* This hymn is inspired by the story of God’s calling and commissioning Moses at the burning bush.A-man-of-blood
When I worked on a French building site in 1958, MARJOLAINE was a recently best-selling release, and my work-mates kept singing it all day long. Singers might find a rhythmic accompaniment helpful.
Exodus 3.1-15, from which this hymn is composed, has been identified by several scholars as ‘a prophetic call narrative’. The passage contains all six of the elements that are typically included in such a call throughout the Hebrew Scriptures, and the hymn is constructed on a frame of these elements. They are
- o the divine confrontation (3.1-4a)
- o the introductory word (3.4b-9)
- o the commission (3.10)
- o the objection (3.11 and 3.13)
- o the reassurance (3.12a)
- o the sign (3.12b)
The style of the hymn is an expressive paraphrasing of the Exodus narrative, and the form contains a refrain consisting of the commission that lies at the heart of the story.
At the time of this story Moses was ‘A man of blood … with killer hands’, a homicide on the run from Egyptian justice.
The name of Moses is not mentioned, partly for dramatic effect, and partly so as to make a space in which worshippers might hear God’s call for themselves. The story is in any case not so much about Moses as about The One who is with Moses. Many of us would readily sympathise with his objection to the commission laid upon him, for to be treated badly can be preferable to being ridiculed, as Moses is sure he will be. What’s more, it’s hard to believe in the efficacy of the commission when the apparent likely outcome of trying to do so is likely to worsen the situation that needs to be improved. Yet I AM is unmoved by objections, and God’s way will triumph regardless.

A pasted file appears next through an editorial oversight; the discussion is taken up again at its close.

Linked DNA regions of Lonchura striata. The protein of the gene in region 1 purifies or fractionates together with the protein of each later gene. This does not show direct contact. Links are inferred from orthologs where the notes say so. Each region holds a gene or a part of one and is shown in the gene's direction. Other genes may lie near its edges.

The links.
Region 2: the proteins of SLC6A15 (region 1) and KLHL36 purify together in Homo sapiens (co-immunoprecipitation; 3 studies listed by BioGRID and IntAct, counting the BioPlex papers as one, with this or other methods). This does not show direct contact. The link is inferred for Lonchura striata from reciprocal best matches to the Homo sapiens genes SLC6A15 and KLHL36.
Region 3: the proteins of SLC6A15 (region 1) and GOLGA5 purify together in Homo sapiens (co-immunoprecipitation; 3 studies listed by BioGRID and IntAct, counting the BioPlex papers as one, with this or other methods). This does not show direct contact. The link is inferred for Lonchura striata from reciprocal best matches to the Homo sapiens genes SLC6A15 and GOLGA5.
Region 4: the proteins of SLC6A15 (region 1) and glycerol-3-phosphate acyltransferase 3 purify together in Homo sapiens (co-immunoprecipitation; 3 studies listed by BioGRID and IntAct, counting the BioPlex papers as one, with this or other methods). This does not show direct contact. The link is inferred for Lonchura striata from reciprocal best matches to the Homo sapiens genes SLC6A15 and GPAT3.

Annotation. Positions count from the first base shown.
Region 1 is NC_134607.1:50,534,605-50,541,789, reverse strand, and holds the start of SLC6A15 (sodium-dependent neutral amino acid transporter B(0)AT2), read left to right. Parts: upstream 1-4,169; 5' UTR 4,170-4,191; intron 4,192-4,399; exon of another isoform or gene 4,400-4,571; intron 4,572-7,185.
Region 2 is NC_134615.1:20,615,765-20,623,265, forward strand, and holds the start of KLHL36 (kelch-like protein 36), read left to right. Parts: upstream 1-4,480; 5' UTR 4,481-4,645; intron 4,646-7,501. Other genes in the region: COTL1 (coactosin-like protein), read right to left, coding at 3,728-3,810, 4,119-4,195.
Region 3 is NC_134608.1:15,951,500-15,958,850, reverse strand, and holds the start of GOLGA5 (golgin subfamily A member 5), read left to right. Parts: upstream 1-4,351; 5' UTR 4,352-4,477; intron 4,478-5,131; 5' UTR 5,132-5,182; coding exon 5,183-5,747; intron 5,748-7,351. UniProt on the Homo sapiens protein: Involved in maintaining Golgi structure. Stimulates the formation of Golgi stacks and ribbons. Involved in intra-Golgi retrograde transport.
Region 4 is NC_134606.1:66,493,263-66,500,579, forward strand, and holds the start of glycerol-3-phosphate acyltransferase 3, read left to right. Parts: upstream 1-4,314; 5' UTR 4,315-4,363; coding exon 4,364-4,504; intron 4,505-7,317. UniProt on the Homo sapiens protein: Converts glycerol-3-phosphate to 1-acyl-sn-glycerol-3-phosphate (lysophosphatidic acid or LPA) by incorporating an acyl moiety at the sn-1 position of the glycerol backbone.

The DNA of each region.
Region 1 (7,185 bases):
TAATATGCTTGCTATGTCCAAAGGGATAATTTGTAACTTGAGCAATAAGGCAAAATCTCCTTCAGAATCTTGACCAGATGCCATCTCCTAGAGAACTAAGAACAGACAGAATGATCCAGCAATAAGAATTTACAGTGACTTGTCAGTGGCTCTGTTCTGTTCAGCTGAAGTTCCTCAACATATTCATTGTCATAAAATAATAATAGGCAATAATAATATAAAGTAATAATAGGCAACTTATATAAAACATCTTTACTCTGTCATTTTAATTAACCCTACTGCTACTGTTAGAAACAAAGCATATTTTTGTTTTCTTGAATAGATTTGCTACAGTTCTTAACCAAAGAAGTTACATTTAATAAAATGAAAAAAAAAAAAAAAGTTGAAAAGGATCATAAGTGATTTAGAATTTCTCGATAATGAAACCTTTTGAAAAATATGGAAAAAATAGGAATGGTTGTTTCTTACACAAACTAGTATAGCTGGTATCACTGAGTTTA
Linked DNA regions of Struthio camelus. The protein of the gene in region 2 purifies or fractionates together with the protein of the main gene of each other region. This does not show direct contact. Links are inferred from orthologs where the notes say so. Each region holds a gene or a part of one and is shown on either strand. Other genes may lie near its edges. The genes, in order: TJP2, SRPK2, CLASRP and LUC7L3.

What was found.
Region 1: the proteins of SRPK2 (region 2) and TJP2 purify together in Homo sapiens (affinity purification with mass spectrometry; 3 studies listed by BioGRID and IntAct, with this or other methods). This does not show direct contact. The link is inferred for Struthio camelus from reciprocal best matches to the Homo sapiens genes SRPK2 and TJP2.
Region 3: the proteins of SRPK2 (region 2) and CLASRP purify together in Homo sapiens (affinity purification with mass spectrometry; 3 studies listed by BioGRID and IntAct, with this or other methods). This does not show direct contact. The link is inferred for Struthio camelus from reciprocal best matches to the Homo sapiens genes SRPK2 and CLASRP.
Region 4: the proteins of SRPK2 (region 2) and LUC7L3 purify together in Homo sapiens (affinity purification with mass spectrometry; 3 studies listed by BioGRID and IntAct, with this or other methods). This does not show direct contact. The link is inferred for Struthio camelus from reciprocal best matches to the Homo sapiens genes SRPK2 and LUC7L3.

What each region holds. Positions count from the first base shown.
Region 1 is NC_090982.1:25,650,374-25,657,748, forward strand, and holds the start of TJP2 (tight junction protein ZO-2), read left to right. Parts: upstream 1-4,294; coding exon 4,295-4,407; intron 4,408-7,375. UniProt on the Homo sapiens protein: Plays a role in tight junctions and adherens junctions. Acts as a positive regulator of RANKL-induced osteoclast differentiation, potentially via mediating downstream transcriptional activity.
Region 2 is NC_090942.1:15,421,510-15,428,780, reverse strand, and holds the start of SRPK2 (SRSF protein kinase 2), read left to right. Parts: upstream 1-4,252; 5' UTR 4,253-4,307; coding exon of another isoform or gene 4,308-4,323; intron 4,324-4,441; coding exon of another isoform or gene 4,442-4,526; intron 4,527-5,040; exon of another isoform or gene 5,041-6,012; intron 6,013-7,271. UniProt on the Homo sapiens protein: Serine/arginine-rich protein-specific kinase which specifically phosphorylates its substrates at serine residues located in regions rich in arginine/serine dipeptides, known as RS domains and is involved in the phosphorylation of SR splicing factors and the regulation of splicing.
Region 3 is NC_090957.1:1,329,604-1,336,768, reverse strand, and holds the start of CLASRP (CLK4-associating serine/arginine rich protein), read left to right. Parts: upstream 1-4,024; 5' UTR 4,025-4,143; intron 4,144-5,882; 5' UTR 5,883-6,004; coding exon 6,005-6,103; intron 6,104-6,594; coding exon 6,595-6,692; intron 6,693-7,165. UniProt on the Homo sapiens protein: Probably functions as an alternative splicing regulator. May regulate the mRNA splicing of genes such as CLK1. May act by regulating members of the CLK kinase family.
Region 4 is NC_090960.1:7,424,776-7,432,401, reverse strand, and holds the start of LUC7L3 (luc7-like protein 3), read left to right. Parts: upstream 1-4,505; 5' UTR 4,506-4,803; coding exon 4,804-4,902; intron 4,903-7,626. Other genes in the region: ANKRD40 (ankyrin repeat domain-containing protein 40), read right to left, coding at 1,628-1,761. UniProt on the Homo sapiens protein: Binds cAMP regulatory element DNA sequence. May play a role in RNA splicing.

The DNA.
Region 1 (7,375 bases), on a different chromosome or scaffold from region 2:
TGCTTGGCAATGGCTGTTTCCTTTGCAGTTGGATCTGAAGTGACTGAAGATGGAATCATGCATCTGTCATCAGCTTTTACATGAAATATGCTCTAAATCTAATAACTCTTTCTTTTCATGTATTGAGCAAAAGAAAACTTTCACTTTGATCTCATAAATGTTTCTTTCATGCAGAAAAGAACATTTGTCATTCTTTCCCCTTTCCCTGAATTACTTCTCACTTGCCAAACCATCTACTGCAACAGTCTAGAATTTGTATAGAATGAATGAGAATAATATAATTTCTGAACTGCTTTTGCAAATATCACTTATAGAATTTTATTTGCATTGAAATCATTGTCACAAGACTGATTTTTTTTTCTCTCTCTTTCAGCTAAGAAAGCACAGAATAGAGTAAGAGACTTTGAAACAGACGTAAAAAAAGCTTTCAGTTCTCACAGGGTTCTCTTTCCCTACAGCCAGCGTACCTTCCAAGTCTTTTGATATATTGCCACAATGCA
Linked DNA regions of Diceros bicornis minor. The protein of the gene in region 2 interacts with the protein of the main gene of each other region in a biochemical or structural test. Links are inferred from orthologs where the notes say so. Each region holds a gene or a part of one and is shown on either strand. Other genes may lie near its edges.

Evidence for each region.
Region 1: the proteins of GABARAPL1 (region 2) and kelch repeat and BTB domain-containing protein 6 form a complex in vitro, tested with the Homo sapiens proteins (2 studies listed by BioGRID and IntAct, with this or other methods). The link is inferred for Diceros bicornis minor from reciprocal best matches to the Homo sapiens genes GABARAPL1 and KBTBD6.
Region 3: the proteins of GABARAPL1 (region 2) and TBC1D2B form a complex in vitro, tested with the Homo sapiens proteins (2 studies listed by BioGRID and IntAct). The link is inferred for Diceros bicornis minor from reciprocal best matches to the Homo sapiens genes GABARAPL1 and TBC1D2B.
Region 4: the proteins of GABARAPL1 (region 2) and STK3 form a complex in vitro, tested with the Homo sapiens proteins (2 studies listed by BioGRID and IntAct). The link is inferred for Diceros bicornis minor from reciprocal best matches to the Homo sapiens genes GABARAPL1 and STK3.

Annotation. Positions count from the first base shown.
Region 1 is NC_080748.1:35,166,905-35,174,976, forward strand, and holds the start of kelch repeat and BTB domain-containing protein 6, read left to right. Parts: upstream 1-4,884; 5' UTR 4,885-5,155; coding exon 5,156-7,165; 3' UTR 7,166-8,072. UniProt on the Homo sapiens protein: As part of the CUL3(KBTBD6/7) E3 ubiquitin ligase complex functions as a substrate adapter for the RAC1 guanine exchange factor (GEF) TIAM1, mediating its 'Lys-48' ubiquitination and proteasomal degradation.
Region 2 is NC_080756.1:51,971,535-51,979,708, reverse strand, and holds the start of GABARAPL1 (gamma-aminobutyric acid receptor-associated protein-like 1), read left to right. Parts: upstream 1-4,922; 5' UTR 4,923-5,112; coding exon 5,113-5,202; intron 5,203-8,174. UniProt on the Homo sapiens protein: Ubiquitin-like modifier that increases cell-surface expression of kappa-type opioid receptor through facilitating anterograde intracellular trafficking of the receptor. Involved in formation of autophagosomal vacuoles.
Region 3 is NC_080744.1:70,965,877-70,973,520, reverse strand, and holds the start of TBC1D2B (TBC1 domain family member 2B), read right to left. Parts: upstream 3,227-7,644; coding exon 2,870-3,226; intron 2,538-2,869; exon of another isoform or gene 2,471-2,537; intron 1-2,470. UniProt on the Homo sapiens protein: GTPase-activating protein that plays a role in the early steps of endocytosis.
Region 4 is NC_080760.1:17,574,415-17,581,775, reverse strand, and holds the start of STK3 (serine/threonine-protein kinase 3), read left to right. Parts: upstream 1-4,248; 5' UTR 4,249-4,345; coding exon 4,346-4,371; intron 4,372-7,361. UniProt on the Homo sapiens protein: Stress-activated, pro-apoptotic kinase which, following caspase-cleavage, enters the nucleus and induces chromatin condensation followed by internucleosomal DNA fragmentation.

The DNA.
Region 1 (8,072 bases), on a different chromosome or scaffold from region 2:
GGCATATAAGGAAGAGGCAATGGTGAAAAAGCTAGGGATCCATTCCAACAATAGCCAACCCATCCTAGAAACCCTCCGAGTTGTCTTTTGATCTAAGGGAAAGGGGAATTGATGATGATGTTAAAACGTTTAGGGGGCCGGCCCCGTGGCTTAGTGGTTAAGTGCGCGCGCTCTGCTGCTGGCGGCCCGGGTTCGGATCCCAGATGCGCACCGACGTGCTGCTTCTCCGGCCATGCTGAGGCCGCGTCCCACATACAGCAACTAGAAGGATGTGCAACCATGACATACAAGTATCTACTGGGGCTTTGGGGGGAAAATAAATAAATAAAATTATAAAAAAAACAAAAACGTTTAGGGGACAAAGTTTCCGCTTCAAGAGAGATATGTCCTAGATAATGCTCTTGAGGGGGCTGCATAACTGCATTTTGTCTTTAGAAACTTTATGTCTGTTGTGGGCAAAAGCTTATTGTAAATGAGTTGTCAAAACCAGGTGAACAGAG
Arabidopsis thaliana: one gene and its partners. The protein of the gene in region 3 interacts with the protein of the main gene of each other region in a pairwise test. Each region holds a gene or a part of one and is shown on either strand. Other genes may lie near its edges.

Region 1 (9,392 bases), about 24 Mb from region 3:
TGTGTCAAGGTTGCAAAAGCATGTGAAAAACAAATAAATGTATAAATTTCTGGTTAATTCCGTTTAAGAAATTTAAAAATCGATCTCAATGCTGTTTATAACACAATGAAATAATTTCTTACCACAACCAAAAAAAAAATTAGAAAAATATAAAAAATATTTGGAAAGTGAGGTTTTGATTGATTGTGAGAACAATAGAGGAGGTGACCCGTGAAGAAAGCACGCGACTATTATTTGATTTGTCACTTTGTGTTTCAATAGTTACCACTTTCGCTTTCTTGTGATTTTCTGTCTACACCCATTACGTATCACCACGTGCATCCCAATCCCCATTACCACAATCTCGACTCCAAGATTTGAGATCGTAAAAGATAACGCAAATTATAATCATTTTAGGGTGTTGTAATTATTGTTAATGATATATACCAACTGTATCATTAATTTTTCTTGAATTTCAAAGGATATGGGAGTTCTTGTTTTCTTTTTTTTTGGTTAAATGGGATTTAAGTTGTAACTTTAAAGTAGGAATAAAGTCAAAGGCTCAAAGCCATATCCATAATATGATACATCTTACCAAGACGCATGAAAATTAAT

The sixth stanza of the hymn offers an interpretation of 3.12b, the unfolding sign of God’s presence. ‘When all is done, your task achieved, my people all from sin relieved …’ Perhaps ‘sin’ is not the ideal word to describe the oppression under which the people suffered. Yet many members of oppressed groups testify that for oppression to be effective as oppression, a certain collusion is required on the part of those who suffer; and that collusion, which is so ingrained as to be below conscious awareness, may be characterised as sin. A famous epigram illustrates this: Moses succeeded in bringing the Israelites out of Egypt, but he did not manage to bring Egypt out of Israelite hearts. The work of becoming free from internalised oppression is probably even harder than breaking free from external constraint.
Nevertheless, ‘When … my people (are) all from sin relieved, this holy fire will light their face: with hearts and hands they’ll worship in this place.’ In this story the sign of God’s presence is not a visible standard, talisman, or mascot: it is that faithfully responding to the call and discharging the received commission deepens the people’s desire to worship the Divine Presence. For those of us who habitually venture little or nothing in response to God, this sign can inspire new zeal for the well-being of all creatures, new visions for the liberation of all. The promise that we shall worship together on ground consecrated by God’s being known there is perhaps the only thing that can inspire people to keep on working for relationships of freedom with justice.
The hymn was written to a French song that was popular in the 1950s. Some may question whether the piece really does constitute a hymn, for nowhere is any kind of explicit response made to God’s call. The music, moreover, seems jaunty, not at all in the style of Anglican (at least) Divine Service.
Yet the music was chosen in order that the lyric should be terse and economical in expression; nothing should be allowed to intrude on the dialogue which the story records. The music is intended to make the piece highly accessible (it is easily learned) and memorable. Its memorability, may I suggest, consists in the space offered for worshippers to articulate their individual and collective response to God’s un-refusable call.